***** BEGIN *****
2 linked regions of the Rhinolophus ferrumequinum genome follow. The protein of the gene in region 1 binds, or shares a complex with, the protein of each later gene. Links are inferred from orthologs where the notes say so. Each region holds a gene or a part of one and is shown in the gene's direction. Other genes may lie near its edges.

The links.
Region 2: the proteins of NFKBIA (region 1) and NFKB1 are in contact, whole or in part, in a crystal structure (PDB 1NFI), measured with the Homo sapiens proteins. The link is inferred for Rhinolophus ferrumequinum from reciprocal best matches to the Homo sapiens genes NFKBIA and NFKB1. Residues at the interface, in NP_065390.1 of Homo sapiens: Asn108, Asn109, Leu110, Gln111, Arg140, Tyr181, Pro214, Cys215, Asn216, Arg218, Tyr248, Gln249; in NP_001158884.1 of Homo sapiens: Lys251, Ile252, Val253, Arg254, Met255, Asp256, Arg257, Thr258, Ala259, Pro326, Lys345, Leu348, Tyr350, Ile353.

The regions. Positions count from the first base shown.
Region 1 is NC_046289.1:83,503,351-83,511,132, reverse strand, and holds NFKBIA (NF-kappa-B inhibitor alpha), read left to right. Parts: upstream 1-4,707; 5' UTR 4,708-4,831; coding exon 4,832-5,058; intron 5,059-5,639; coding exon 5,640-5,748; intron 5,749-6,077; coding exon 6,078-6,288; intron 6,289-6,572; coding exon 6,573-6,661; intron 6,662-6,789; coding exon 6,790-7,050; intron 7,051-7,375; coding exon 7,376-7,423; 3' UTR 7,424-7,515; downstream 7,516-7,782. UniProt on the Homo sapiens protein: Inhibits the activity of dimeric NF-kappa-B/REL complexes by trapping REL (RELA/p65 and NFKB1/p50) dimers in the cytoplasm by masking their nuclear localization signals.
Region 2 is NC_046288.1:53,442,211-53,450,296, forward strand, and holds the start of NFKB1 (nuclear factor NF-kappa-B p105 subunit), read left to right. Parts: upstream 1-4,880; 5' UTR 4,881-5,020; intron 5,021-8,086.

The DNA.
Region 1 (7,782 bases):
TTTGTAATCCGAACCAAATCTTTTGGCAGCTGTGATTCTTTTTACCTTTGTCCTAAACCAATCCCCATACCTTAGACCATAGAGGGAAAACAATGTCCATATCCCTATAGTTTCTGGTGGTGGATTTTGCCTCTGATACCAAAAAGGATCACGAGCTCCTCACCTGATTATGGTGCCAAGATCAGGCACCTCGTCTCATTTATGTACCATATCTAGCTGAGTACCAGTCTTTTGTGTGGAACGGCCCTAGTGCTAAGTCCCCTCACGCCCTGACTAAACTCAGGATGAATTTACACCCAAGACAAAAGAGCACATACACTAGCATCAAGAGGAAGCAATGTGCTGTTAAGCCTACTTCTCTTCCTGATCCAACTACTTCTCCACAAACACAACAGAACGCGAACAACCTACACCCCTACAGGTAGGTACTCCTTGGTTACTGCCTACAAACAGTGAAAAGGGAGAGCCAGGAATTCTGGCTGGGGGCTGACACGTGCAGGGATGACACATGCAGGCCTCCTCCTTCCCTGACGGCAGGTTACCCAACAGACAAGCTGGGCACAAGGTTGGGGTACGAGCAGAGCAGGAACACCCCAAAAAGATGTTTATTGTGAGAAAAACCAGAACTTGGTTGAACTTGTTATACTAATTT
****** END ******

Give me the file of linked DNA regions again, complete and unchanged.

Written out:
2 linked regions of the Rhinolophus ferrumequinum genome follow. The protein of the gene in region 1 binds, or shares a complex with, the protein of each later gene. Links are inferred from orthologs where the notes say so. Each region holds a gene or a part of one and is shown in the gene's direction. Other genes may lie near its edges.

The links.
Region 2: the proteins of NFKBIA (region 1) and NFKB1 are in contact, whole or in part, in a crystal structure (PDB 1NFI), measured with the Homo sapiens proteins. The link is inferred for Rhinolophus ferrumequinum from reciprocal best matches to the Homo sapiens genes NFKBIA and NFKB1. Residues at the interface, in NP_065390.1 of Homo sapiens: Asn108, Asn109, Leu110, Gln111, Arg140, Tyr181, Pro214, Cys215, Asn216, Arg218, Tyr248, Gln249; in NP_001158884.1 of Homo sapiens: Lys251, Ile252, Val253, Arg254, Met255, Asp256, Arg257, Thr258, Ala259, Pro326, Lys345, Leu348, Tyr350, Ile353.

The regions. Positions count from the first base shown.
Region 1 is NC_046289.1:83,503,351-83,511,132, reverse strand, and holds NFKBIA (NF-kappa-B inhibitor alpha), read left to right. Parts: upstream 1-4,707; 5' UTR 4,708-4,831; coding exon 4,832-5,058; intron 5,059-5,639; coding exon 5,640-5,748; intron 5,749-6,077; coding exon 6,078-6,288; intron 6,289-6,572; coding exon 6,573-6,661; intron 6,662-6,789; coding exon 6,790-7,050; intron 7,051-7,375; coding exon 7,376-7,423; 3' UTR 7,424-7,515; downstream 7,516-7,782. UniProt on the Homo sapiens protein: Inhibits the activity of dimeric NF-kappa-B/REL complexes by trapping REL (RELA/p65 and NFKB1/p50) dimers in the cytoplasm by masking their nuclear localization signals.
Region 2 is NC_046288.1:53,442,211-53,450,296, forward strand, and holds the start of NFKB1 (nuclear factor NF-kappa-B p105 subunit), read left to right. Parts: upstream 1-4,880; 5' UTR 4,881-5,020; intron 5,021-8,086.

The DNA.
Region 1 (7,782 bases):
TTTGTAATCCGAACCAAATCTTTTGGCAGCTGTGATTCTTTTTACCTTTGTCCTAAACCAATCCCCATACCTTAGACCATAGAGGGAAAACAATGTCCATATCCCTATAGTTTCTGGTGGTGGATTTTGCCTCTGATACCAAAAAGGATCACGAGCTCCTCACCTGATTATGGTGCCAAGATCAGGCACCTCGTCTCATTTATGTACCATATCTAGCTGAGTACCAGTCTTTTGTGTGGAACGGCCCTAGTGCTAAGTCCCCTCACGCCCTGACTAAACTCAGGATGAATTTACACCCAAGACAAAAGAGCACATACACTAGCATCAAGAGGAAGCAATGTGCTGTTAAGCCTACTTCTCTTCCTGATCCAACTACTTCTCCACAAACACAACAGAACGCGAACAACCTACACCCCTACAGGTAGGTACTCCTTGGTTACTGCCTACAAACAGTGAAAAGGGAGAGCCAGGAATTCTGGCTGGGGGCTGACACGTGCAGGGATGACACATGCAGGCCTCCTCCTTCCCTGACGGCAGGTTACCCAACAGACAAGCTGGGCACAAGGTTGGGGTACGAGCAGAGCAGGAACACCCCAAAAAGATGTTTATTGTGAGAAAAACCAGAACTTGGTTGAACTTGTTATACTAATTT